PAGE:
Settoducato, Elizabeth: "Savage sexism. Examining gendered intelligence in Hulk and She-Hulk comics." In: Journal of Fandom Studies 3.3 (2015), S. 277–290.
Added by: joachim (2018-08-01 10:57) Last edited by: joachim (2018-08-01 10:57)
|Resource type: Journal Article
BibTeX citation key: Settoducato2015
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Keywords: "Hulk", "She-Hulk", Fandom, Gender, Superhero, USA
Collection: Journal of Fandom Studies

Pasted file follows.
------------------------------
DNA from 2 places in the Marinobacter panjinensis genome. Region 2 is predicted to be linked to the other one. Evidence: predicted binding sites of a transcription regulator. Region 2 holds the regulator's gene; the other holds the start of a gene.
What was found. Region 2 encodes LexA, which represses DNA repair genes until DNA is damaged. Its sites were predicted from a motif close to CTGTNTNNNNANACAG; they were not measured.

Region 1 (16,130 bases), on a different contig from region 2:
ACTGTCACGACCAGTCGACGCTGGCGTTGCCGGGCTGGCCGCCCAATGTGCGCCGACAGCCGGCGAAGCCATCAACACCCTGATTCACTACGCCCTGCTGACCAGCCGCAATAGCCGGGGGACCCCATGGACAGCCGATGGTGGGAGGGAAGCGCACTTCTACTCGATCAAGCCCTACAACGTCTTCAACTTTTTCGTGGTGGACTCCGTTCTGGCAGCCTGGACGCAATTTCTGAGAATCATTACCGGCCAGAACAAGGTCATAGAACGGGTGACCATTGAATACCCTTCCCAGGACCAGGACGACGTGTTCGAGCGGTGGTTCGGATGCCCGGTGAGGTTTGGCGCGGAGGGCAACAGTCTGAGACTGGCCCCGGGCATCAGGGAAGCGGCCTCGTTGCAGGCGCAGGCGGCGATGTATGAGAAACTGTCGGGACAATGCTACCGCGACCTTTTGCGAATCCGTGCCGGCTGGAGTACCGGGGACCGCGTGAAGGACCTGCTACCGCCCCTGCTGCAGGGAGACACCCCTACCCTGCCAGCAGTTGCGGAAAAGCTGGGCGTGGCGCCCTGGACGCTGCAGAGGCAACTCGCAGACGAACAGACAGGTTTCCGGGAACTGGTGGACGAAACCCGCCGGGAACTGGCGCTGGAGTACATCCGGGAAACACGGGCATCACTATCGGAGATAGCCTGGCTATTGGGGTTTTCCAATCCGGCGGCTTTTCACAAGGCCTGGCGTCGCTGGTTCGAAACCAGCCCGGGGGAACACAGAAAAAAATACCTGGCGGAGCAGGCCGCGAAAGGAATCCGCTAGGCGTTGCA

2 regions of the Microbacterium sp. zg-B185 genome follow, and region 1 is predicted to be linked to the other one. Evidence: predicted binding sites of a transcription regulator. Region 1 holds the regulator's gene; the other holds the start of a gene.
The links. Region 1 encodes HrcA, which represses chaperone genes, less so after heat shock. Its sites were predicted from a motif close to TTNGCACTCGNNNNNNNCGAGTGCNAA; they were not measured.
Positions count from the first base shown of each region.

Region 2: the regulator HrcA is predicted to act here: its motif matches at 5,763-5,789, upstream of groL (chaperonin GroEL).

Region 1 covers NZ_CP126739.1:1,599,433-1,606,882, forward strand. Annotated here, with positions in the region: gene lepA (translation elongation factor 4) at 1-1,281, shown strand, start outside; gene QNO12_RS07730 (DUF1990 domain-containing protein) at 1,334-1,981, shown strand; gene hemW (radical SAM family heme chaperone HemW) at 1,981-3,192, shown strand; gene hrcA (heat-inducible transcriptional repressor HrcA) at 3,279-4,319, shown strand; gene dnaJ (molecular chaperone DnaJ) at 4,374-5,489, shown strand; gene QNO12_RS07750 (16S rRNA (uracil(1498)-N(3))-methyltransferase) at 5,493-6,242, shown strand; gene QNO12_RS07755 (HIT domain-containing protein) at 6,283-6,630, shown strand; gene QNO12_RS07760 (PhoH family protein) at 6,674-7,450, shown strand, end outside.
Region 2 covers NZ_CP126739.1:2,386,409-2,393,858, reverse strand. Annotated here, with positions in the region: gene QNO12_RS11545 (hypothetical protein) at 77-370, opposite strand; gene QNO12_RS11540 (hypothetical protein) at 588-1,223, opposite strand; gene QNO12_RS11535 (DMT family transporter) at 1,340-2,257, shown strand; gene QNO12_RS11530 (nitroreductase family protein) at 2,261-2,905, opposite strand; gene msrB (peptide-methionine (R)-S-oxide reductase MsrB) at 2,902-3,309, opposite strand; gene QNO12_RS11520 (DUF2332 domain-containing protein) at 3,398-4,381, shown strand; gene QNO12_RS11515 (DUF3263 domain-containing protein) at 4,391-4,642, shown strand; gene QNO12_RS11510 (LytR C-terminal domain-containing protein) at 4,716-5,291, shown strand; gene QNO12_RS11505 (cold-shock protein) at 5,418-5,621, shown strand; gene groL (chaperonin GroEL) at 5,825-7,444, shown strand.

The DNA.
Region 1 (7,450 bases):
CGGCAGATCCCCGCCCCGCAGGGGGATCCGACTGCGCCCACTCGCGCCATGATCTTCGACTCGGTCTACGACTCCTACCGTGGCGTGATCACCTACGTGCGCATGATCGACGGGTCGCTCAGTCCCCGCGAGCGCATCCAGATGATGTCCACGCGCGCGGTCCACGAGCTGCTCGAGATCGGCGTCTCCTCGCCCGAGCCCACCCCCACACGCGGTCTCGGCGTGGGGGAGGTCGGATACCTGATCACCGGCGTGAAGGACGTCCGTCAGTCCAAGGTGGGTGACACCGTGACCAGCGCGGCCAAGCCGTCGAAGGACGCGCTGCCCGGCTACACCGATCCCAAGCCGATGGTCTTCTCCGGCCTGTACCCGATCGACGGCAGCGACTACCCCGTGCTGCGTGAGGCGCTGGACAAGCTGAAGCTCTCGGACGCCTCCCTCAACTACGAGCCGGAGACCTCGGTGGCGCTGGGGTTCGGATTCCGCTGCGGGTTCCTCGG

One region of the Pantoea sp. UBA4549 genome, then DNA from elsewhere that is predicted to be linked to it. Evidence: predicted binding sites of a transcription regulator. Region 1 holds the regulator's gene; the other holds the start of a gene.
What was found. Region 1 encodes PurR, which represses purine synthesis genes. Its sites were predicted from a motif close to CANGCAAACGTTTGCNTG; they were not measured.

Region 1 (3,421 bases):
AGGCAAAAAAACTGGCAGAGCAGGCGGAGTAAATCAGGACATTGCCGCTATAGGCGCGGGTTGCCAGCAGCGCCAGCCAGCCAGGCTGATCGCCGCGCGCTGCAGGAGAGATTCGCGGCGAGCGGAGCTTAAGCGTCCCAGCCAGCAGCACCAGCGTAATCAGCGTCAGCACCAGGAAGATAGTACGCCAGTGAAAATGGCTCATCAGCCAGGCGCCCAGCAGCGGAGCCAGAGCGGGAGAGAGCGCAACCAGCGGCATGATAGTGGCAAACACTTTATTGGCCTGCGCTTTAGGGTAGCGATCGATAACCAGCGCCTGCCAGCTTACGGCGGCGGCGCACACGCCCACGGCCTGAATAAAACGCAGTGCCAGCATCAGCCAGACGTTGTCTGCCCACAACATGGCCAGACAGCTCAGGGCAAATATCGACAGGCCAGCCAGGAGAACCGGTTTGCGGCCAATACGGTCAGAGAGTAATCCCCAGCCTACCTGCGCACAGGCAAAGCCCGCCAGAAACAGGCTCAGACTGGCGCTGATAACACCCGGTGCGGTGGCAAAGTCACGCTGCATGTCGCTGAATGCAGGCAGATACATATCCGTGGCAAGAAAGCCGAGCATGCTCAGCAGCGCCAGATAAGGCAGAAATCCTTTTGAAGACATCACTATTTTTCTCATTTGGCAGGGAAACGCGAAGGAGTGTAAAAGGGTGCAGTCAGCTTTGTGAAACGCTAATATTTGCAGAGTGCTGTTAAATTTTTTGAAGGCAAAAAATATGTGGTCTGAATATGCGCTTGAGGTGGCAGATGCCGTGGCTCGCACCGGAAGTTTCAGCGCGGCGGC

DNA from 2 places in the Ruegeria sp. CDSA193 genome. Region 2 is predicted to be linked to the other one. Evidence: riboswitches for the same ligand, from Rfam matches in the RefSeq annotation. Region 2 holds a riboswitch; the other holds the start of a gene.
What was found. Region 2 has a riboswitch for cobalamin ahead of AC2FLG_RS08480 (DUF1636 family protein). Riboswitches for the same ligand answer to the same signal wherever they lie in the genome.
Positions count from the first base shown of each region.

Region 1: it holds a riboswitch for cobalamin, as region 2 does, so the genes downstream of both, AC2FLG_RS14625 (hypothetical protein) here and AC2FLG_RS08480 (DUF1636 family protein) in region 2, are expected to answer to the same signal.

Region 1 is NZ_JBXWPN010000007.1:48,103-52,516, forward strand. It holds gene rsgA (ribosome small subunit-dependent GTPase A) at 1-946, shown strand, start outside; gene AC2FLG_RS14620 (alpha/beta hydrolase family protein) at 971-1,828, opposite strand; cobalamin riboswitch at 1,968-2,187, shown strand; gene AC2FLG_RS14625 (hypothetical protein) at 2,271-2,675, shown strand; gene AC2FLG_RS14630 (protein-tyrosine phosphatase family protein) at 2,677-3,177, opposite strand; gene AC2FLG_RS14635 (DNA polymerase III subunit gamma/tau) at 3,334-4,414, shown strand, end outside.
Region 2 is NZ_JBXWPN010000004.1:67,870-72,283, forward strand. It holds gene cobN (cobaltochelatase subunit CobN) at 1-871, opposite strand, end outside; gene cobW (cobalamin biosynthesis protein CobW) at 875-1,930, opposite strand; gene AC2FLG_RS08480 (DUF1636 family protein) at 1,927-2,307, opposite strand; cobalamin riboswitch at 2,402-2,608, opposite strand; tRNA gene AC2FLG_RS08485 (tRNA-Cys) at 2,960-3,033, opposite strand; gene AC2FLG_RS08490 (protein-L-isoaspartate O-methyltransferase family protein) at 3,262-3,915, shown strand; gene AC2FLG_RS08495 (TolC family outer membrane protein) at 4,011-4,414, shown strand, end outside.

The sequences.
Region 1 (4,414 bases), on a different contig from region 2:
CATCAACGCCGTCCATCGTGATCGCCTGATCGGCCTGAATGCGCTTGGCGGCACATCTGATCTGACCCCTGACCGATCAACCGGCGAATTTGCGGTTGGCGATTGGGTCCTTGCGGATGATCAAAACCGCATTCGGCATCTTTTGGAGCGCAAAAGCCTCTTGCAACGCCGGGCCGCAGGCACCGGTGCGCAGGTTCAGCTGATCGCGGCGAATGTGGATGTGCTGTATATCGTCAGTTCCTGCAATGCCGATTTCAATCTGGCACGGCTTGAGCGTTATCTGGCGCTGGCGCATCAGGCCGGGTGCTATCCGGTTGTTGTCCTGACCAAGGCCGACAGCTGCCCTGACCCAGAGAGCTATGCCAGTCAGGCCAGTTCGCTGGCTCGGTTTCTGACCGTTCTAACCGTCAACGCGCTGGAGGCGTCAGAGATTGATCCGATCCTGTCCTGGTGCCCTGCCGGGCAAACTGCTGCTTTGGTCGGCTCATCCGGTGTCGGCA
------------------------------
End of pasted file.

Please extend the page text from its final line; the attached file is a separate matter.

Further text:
By using Hulk and She-Hulk comics from the 1980s as subjects for a case study, this article explores the seemingly lost potential of She-Hulk’s intelligence and exposes the problematic depictions of female superheroes as seen in her comics. This article pushes back against the practice of citing fans and their preferences as rationale for the troubling depictions of gendered bodies that so often characterize superhero comics (especially in a context of the 1980s cult of fitness), and examines not only these gendered representations, but also the gender differences in comics readership. In looking for alternatives to and subversive moments against these gendered social messages, this article also discusses the extent to which intelligence can be read as a sexually neutralizing element for Bruce Banner (Hulk) and his cousin Jennifer Walters (She-Hulk). Ultimately, it seems that, at least in the 1980s, attempts at smashing the status quo were countered by the stereotypical sexism produced and perpetuated by patriarchy.
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